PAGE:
As I plan my Moreton Island microadventure, I find myself reflecting on my last visit to the island. It was the weekend after my 32nd birthday and I’d been back in my “get back to fitness” lifestyle for about three months. It was at my birthday dinner that I mentioned it would be pretty cool to go bushwalking for the weekend. I think it was my son who suggested Moreton Island because he’d seen photos of the clear blue water and it wasn’t long before he, my best friend and I had agreed on a plan. We would catch the ferry from Cleveland to Dunwich on Stradbroke Island, the bus from Dunwich to Amity Point and then catch the Amity Trader across to Reeder’s Point at the southern-most tip of Moreton Island. It’s a little-known and slow option for accessing Moreton Island. From Reeder’s Point we’d walk up the beach to Rous Battery, which promised old bomb shelters and water supplies, before returning to Reeder’s Point on the second day. My son had never done an overnight walk and I’d never walked overnight with either of them. The weather promised to be warm and dry so we’d travel light.
And that’s how we found ourselves on the south-eastern beach of Moreton Island in bare feet with day packs carrying drift wood for walking sticks playing football with a coconut. We contorted out bodies over and through the dead trees that littered the southern beach like a military defense perimeter. We drew pictures in the sand with our sticks and put seaweed over our heads, pretending we had long locks of hair. The wind rushed past our faces as blowing sand stung our legs and the sound of the ocean roared in our ears. It was also probably the turning point in my relationship with my son – that moment when we both came to recognise that the other was more than father or son. The moment when we recognised the man in each other.
We had little difficulty finding Rous Battery but were utterly exhausted by the time we did. It was about 15km and this was my son’s first ever overnight hike (actually, it was probably his first real bushwalk too). I also discovered that he’d been carrying about 1kg of frozen steak, 3kg of potatoes and an array of condiments in his pack all day. He’d insisted on organising dinner because I was organising everything else and he’d decided to ignore all my lightweight meal suggestions. The fact that Christine is a vegetarian just mean he got to eat twice as much steak. Though all poor Christine got was potatoes. Then it was off to bed. We had a tent fly that my son put up as a windbreak and we all just slept out under the stars (yes, we know it’s risky because snakes might like to crawl into our warm sleeping bags).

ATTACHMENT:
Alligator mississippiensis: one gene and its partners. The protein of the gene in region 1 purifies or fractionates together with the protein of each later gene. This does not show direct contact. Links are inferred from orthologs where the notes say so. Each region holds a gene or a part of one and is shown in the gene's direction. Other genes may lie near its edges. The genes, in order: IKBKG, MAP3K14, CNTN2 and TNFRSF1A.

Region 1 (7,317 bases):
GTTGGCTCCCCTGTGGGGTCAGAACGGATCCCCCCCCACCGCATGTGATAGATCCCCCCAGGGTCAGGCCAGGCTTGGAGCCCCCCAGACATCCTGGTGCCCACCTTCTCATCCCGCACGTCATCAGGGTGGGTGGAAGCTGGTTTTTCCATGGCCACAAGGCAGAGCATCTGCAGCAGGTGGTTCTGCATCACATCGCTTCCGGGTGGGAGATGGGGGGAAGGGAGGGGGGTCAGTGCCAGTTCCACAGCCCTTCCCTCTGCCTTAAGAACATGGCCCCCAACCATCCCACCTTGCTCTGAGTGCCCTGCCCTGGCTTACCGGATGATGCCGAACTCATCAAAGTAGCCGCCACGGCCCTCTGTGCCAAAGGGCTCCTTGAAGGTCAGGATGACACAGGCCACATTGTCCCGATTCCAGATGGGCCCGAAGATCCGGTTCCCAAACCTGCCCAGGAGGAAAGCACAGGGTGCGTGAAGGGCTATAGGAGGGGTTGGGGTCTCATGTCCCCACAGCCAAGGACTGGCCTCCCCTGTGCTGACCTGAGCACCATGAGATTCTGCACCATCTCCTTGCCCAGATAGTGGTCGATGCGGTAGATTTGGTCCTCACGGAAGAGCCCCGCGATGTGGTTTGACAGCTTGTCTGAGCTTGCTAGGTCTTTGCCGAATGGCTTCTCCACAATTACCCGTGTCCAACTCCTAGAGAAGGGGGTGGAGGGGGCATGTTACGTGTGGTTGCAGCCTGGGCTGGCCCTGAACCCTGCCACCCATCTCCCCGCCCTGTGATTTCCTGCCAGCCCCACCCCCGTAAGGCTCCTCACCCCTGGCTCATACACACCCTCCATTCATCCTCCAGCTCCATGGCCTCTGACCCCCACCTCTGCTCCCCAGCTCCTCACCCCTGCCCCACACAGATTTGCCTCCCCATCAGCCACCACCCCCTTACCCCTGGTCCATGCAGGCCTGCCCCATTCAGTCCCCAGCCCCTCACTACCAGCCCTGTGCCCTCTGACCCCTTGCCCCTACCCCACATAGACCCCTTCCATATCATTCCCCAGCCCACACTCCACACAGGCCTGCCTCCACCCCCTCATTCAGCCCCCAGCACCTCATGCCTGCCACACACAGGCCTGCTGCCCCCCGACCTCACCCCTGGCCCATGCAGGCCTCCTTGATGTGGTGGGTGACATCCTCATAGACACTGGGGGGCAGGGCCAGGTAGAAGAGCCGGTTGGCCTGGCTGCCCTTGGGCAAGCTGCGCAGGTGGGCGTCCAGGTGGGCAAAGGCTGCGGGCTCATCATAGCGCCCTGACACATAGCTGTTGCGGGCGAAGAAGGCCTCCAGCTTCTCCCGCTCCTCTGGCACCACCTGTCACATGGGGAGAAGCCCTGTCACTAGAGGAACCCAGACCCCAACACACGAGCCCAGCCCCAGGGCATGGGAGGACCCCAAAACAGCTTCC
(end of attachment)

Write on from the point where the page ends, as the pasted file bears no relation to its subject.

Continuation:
The next morning I was up early and enjoyed the sunrise from the beach before walking back up to camp to make breakfast and hang out enjoying the view.
After breakfast we climbed up the sand hills to the old WWII bunkers that are Rous Battery. Being boys, my son and I played with sticks in the bunkers while Christine enjoyed the views and laughed at us. It’s easy to see why this site was selected for the defensive battery – you can see a long way north and south up the beach and a long way out to sea.
On the walk back, we tried to find the Big and Little Sandhills but without a map or compass, it wasn’t as easy as you might think. It turns out that this photo was probably taken on the eastern side of the Little Sandhills.
By the time we returned to Mirapool Lagoon on the south-eastern end of the island, we were all sunburned on the backs of our legs (I forgot to pack the sun cream). But it was so good to chill out in the shade watching the birds catching fish in the lagoon. I boiled up the billy and made something for lunch. I can’t remember what it was but I’m sure it tasted good (not as good as the steak and potatoes though).
We made our way back through the dead trees to Reeder’s Point where my son again showed us his building prowess by erecting a shade shelter out of the tent fly, some driftwood and our day packs. We hung out under the shelter for about an hour before 4WDs started joining us to wait for the barge. A few hours later we were all back at our respective homes retelling the stories of our adventures to those we lived with.
Unfortunately, my son and I haven’t been able to go hiking together since (he’s had a couple more kids in the intervening years, making it difficult to get away) so I’m really hoping that I get that Monday in February off work so that we can head over to Moreton again for another adventure (a different one this time).